RCP Obama vs. Romney: Obama +4.0%; 7-day change: Obama +0.6%.
RCP Obama approval: 48.0%; 7-day change: +0.5%.
Top story: How will Paul Ryan change the 2012 race?
Outlook cloudy, ask again later, say polls. "A new Washington Post-ABC News survey released Monday showed that positive views of Ryan increased by 15 percentage points after Romney named him to the ticket Saturday. But it also indicated that by Sunday, 30 percent of respondents still registered no opinion of the congressman. A new USA Today-Gallup poll found that 39 percent of Americans think Ryan is an “excellent” or “pretty good” pick for a running mate — but 42 percent say he is a “fair” or “poor” choice." Amy Gardner and Rosalind S. Helderman in The Washington Post.
Ryan's initial numbers compare poorly against past picks -- comparable to Cheney, Quayle, or Palin. "Rep. Paul Ryan starts his vice presidential campaign in not-so-great territory, with Americans rating his selection more unfavorably than any pick since at least 2000, according to a new poll...Those numbers are worse than the initial reactions to both Dick Cheney in 2000 and Sarah Palin in 2008. And they appear to be the worst since Dan Quayle in 1988 (according to a different pollster). All three Republicans wound up being very unpopular in the following years...Quayle was the only somewhat-recent vice presidential candidate to have more poll respondents rate worse than Ryan; 52 percent of likely votes in a Harris Poll rated him as a “fair” or “poor” choice." Aaron Blake in The Washington Post.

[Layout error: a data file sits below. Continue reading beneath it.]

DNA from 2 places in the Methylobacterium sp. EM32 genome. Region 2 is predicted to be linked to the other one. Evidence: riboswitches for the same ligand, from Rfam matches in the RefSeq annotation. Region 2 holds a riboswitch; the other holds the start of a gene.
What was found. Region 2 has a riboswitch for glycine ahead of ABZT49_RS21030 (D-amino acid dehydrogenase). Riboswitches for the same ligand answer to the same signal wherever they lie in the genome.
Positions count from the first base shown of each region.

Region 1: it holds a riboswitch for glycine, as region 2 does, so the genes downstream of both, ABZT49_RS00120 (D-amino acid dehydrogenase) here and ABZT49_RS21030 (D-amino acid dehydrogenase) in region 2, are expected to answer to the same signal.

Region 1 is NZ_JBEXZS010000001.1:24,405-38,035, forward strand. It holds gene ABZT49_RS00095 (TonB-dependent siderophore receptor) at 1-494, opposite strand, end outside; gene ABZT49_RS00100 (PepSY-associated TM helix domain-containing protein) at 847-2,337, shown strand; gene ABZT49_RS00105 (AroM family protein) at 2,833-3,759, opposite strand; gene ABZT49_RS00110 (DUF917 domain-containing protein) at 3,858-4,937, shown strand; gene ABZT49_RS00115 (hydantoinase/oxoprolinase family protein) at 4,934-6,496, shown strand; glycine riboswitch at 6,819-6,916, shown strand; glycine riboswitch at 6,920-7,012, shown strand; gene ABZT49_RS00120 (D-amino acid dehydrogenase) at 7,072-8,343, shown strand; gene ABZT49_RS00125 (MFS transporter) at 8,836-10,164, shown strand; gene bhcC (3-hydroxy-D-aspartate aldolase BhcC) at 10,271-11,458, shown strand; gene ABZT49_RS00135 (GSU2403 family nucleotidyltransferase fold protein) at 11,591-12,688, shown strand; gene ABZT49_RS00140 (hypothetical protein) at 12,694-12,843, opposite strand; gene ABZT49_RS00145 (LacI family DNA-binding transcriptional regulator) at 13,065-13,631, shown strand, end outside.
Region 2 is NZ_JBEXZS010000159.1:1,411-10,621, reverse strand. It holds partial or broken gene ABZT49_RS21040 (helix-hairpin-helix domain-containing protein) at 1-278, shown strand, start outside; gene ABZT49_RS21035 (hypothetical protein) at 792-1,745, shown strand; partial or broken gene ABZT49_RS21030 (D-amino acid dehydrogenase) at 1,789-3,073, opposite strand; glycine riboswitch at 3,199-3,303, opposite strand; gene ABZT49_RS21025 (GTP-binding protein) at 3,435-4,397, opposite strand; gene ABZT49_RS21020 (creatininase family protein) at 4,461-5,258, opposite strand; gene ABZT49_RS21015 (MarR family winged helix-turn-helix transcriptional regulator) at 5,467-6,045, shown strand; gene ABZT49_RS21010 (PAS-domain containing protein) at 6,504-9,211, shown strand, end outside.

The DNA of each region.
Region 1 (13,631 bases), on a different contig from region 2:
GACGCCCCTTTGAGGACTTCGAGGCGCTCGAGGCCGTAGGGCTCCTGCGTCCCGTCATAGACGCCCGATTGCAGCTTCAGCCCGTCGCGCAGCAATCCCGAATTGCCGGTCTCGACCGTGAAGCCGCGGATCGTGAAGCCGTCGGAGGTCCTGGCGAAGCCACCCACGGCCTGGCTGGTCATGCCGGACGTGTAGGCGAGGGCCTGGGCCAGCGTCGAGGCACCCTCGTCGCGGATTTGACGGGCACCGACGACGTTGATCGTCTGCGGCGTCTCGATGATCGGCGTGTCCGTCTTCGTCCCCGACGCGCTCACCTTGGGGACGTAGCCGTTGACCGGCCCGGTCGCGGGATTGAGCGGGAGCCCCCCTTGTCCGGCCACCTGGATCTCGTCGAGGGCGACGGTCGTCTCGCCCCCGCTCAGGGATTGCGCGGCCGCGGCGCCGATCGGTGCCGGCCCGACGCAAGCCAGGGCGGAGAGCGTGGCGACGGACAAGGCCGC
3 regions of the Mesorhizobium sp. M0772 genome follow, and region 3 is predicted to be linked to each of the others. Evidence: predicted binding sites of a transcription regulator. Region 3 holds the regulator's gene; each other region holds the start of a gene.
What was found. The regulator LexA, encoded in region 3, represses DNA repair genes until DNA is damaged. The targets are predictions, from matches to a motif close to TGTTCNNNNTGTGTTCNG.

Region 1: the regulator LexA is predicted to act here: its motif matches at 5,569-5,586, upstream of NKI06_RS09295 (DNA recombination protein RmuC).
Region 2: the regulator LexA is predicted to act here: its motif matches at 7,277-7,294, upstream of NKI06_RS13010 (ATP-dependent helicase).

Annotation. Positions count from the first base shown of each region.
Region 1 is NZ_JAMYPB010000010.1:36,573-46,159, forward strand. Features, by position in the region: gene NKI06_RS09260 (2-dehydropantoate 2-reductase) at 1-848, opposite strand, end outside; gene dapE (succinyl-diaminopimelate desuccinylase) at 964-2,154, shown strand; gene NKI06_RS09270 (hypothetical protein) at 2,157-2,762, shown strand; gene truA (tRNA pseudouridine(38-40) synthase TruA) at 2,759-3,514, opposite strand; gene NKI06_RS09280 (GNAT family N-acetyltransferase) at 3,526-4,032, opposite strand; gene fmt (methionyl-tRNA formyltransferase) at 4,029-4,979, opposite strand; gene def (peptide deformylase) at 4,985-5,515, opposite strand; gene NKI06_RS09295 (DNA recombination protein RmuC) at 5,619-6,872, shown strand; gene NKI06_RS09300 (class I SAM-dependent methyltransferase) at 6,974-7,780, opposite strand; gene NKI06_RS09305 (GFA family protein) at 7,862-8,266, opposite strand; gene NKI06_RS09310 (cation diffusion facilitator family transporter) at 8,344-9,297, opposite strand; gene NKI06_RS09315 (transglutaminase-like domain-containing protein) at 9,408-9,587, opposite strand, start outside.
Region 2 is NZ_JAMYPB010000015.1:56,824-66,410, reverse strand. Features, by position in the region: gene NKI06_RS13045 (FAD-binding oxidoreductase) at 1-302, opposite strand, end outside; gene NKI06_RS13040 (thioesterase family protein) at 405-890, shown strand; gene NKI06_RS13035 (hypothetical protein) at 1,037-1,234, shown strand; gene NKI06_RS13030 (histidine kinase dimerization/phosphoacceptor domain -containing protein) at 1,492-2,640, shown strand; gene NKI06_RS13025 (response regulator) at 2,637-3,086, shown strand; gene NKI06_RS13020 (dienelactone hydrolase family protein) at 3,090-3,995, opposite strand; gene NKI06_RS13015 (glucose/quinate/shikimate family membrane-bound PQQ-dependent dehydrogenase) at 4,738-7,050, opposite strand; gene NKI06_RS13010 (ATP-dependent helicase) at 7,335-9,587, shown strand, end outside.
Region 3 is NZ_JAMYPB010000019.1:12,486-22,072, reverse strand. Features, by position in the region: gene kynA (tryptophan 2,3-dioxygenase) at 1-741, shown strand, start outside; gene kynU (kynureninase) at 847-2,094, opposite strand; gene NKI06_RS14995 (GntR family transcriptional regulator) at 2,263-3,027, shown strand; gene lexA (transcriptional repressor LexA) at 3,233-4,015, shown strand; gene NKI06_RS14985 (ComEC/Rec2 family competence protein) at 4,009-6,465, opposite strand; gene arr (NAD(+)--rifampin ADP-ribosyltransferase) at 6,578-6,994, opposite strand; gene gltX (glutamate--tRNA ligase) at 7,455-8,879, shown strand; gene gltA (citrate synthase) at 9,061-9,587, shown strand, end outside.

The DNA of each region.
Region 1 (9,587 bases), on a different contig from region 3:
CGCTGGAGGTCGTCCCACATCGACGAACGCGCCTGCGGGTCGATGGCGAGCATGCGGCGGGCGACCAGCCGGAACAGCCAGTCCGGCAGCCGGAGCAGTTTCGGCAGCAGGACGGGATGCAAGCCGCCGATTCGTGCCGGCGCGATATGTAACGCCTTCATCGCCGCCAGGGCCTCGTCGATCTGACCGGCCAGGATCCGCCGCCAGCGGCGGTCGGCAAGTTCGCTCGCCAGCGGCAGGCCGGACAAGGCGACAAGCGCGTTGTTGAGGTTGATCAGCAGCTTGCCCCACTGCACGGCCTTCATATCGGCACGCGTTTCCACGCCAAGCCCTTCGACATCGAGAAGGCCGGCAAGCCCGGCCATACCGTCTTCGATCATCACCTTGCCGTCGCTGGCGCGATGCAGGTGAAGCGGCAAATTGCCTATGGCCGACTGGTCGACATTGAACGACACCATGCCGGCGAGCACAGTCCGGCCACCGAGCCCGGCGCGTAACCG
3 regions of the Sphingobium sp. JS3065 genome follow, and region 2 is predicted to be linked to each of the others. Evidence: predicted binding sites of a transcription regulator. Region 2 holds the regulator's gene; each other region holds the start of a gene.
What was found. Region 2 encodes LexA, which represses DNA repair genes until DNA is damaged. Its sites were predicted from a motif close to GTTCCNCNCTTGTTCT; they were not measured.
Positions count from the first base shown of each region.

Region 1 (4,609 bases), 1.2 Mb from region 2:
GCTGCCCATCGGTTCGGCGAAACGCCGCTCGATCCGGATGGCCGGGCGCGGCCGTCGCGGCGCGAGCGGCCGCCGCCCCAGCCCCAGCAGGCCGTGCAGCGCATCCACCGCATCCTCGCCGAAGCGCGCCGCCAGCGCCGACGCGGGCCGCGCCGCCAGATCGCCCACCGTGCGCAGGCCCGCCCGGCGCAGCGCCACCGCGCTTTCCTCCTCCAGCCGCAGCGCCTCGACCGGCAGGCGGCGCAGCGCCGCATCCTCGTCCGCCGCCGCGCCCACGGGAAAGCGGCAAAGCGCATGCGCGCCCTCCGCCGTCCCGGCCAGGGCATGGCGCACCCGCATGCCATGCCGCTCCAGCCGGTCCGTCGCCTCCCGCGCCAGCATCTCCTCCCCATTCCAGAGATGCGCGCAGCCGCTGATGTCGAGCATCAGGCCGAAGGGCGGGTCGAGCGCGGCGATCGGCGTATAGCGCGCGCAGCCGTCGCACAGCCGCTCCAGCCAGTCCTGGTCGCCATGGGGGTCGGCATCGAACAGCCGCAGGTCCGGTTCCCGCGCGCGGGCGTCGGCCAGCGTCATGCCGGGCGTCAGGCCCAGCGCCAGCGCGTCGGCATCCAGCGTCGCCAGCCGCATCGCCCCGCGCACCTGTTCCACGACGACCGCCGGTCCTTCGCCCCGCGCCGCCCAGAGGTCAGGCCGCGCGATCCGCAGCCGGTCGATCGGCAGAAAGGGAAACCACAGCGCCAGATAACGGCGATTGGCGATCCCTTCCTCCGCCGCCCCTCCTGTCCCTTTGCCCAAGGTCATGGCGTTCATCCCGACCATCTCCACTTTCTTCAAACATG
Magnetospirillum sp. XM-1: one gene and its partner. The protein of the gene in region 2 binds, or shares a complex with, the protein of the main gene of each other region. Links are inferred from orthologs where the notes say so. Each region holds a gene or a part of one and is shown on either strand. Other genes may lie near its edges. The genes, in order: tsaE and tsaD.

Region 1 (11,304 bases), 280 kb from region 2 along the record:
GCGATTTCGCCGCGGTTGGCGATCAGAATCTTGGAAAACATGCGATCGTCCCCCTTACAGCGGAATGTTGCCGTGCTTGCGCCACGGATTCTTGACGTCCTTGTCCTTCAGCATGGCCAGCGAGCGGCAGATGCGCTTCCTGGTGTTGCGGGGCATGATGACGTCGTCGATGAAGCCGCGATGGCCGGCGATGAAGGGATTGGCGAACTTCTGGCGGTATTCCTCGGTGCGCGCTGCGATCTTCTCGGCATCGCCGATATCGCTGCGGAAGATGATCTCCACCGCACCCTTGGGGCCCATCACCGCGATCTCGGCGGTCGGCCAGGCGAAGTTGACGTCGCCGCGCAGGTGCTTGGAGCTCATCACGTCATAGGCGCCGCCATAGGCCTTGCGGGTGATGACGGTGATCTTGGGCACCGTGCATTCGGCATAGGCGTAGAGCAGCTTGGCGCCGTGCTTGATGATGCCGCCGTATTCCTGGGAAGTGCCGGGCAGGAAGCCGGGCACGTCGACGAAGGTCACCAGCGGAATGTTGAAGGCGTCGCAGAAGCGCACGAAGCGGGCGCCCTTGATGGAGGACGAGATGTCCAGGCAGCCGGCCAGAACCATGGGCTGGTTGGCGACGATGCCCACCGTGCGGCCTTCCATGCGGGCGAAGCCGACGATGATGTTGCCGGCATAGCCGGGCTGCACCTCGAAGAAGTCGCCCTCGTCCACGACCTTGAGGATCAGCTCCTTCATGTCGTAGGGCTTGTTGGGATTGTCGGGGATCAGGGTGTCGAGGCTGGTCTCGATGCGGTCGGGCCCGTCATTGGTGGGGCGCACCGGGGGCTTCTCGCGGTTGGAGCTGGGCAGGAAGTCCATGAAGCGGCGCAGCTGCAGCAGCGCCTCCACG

SILVER: Be skeptical of the polls for a few weeks. "I wouldn’t be too eager to consume the first few polls that we’ll get after Mr. Ryan’s selection, however. They may be a bit unsettled, and reflect a temporary burst of excitement for Mr. Romney and Mr. Ryan that may not persist. Gallup has found, for instance, that candidates typically get about a 5-point bounce in their polls after naming their running mates. But the effect seems to fade out after a week or two." Nate Silver in The New York Times.
@fivethirtyeight: If Ryan alienates seniors, working-class whites, etc etc, then the electoral math won't matter. Romney will lose pretty big.
Ryan might not move national numbers significantly in the end. "The conventional wisdom inside the Beltway is that Paul Ryan’s presence on the Republican ticket is either going to work big for Mitt Romney or backfire completely. But there’s another possibility that is perhaps even likelier: that it doesn’t much matter at all. That’s usually what happens with vice presidential picks. And it could be what happens with Ryan." Ezra Klein in The Washington Post.
Medicare is now a major election issue. "Assailing proposed changes to the retiree health plan is a time-tested line of attack, nowhere more so than here in Florida, where voters 65 and older made up 22 percent of the electorate in the 2008 presidential election. Polls show that a majority of elderly voters nationally oppose changes in Medicare or Social Security, which Mr. Ryan in the past has also proposed altering. The implications extend beyond Florida. Elderly voters are significant forces in Iowa, New Hampshire, Ohio, and Virginia and Pennsylvania, all states that could help determine the outcome of the election...Mr. Romney and Mr. Ryan signaled that they intended to go on the offensive...They are gambling that anxiety about deficits, the influence of the Tea Party movement and changing demographics will give them a chance to convince voters that the time has come to confront the rapidly mounting costs of sustaining entitlement programs." Adam Nagourney in The New York Times.